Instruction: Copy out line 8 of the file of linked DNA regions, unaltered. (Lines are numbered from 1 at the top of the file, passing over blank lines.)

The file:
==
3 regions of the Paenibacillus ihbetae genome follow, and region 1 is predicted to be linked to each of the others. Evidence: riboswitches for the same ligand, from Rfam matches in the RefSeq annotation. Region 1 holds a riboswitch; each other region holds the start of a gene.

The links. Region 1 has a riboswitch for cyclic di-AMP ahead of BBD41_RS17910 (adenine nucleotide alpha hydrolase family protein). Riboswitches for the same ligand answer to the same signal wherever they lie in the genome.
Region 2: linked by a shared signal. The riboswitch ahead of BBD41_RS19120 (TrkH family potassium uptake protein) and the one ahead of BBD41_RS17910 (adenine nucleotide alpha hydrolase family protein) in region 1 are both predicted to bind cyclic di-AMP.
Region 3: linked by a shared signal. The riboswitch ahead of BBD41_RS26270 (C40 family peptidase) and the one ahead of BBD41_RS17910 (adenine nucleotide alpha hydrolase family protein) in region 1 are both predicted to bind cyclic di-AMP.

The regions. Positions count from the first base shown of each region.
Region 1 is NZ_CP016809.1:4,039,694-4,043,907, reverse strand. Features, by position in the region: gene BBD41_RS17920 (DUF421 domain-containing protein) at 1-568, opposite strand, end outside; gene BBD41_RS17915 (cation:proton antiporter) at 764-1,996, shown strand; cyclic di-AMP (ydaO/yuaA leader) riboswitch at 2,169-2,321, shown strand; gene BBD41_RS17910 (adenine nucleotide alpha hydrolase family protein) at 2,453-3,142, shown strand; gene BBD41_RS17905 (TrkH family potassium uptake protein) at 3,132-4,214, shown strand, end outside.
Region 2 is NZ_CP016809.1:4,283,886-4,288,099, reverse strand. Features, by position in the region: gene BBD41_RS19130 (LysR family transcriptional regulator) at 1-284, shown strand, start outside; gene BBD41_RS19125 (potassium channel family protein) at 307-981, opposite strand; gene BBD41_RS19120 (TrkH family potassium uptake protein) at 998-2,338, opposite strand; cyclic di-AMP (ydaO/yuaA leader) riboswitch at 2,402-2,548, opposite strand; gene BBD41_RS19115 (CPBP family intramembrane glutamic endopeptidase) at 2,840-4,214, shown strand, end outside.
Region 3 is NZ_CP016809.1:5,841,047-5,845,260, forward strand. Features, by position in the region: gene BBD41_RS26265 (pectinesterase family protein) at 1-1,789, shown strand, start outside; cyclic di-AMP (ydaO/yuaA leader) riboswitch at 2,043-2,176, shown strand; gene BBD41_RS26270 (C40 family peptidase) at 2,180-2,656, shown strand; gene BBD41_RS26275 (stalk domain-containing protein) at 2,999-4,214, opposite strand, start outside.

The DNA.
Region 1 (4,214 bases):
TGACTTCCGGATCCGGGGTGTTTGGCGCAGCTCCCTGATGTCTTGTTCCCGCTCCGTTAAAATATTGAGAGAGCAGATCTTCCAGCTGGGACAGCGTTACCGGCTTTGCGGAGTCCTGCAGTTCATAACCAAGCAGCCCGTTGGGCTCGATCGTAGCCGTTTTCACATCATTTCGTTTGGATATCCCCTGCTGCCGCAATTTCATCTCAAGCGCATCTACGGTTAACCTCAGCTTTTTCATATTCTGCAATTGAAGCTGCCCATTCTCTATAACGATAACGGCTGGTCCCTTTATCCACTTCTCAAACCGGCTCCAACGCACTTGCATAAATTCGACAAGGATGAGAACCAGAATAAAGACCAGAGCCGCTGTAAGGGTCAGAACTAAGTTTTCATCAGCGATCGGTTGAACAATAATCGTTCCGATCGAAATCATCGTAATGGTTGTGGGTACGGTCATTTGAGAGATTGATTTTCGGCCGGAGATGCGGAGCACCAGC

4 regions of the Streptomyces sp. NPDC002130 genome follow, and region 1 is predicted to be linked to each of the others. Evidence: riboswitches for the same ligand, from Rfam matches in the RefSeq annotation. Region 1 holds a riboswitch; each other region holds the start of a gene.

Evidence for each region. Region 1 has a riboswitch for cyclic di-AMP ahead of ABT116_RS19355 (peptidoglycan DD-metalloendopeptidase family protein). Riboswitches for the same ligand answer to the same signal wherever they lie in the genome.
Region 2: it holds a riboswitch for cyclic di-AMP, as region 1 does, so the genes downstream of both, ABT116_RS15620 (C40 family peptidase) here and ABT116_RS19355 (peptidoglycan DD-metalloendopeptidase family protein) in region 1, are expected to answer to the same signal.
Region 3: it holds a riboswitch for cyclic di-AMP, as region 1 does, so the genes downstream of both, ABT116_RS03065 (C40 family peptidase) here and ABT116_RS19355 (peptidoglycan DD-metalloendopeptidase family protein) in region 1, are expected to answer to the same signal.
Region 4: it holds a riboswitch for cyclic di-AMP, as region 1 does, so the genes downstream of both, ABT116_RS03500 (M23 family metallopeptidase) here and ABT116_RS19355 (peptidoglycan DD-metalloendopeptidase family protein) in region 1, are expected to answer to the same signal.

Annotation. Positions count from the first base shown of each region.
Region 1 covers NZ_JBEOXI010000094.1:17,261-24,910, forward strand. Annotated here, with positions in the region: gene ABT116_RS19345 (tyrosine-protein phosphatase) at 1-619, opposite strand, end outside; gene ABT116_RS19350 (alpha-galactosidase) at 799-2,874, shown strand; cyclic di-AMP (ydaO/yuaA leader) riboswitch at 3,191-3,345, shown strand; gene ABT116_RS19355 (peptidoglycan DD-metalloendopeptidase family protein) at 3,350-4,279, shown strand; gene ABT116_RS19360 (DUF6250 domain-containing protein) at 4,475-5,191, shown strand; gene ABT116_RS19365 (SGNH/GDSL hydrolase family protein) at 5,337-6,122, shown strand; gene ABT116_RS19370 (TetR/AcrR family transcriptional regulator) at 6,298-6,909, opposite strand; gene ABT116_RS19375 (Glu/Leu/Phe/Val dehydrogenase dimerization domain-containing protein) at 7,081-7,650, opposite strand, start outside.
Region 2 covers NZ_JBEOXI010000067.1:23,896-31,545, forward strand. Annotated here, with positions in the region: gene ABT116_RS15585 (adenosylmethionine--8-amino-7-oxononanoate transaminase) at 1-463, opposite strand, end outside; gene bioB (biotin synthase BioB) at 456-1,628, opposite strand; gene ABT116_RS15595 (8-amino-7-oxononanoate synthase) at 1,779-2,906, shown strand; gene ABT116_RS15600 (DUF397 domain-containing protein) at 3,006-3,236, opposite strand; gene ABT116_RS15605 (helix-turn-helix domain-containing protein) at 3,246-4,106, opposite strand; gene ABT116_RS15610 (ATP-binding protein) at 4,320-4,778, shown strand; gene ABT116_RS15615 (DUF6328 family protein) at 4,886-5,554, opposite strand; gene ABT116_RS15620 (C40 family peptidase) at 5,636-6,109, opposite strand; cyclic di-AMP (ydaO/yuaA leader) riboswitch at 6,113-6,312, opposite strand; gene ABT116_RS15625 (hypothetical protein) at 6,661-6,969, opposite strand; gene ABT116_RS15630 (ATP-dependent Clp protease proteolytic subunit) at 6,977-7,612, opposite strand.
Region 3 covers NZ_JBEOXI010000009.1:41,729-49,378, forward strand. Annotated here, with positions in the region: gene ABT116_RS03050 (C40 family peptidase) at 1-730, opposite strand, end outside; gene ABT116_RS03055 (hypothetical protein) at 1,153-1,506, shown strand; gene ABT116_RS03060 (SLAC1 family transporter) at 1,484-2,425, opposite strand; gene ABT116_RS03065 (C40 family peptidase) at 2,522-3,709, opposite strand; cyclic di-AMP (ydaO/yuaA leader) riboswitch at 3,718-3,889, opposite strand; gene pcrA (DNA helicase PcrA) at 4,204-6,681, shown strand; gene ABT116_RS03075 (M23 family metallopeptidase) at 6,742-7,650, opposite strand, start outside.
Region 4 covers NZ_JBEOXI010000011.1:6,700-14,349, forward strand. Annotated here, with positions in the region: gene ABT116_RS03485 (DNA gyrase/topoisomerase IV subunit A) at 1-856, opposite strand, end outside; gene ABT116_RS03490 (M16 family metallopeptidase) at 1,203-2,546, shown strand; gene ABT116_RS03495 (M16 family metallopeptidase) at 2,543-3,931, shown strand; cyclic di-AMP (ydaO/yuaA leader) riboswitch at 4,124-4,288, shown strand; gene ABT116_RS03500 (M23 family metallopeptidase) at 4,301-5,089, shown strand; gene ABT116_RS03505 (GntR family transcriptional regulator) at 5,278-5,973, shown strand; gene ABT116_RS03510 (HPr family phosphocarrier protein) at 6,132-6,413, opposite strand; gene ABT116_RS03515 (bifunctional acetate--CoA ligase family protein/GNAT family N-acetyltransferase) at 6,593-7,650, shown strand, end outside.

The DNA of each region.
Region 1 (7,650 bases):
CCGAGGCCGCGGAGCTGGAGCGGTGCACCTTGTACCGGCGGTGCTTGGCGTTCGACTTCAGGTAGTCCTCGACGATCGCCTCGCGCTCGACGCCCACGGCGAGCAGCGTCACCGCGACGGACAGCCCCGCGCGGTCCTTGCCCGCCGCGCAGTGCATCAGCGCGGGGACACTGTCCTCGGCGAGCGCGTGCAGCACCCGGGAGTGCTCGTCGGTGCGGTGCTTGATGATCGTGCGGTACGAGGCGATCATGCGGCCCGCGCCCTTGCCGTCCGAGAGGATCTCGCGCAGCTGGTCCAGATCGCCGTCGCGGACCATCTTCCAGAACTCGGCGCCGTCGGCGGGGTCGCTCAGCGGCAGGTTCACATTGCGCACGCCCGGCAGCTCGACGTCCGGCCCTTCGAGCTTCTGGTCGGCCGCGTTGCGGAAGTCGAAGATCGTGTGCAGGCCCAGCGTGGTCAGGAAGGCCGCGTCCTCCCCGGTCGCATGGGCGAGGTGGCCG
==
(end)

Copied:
Region 3 is NZ_CP016809.1:5,841,047-5,845,260, forward strand. Features, by position in the region: gene BBD41_RS26265 (pectinesterase family protein) at 1-1,789, shown strand, start outside; cyclic di-AMP (ydaO/yuaA leader) riboswitch at 2,043-2,176, shown strand; gene BBD41_RS26270 (C40 family peptidase) at 2,180-2,656, shown strand; gene BBD41_RS26275 (stalk domain-containing protein) at 2,999-4,214, opposite strand, start outside.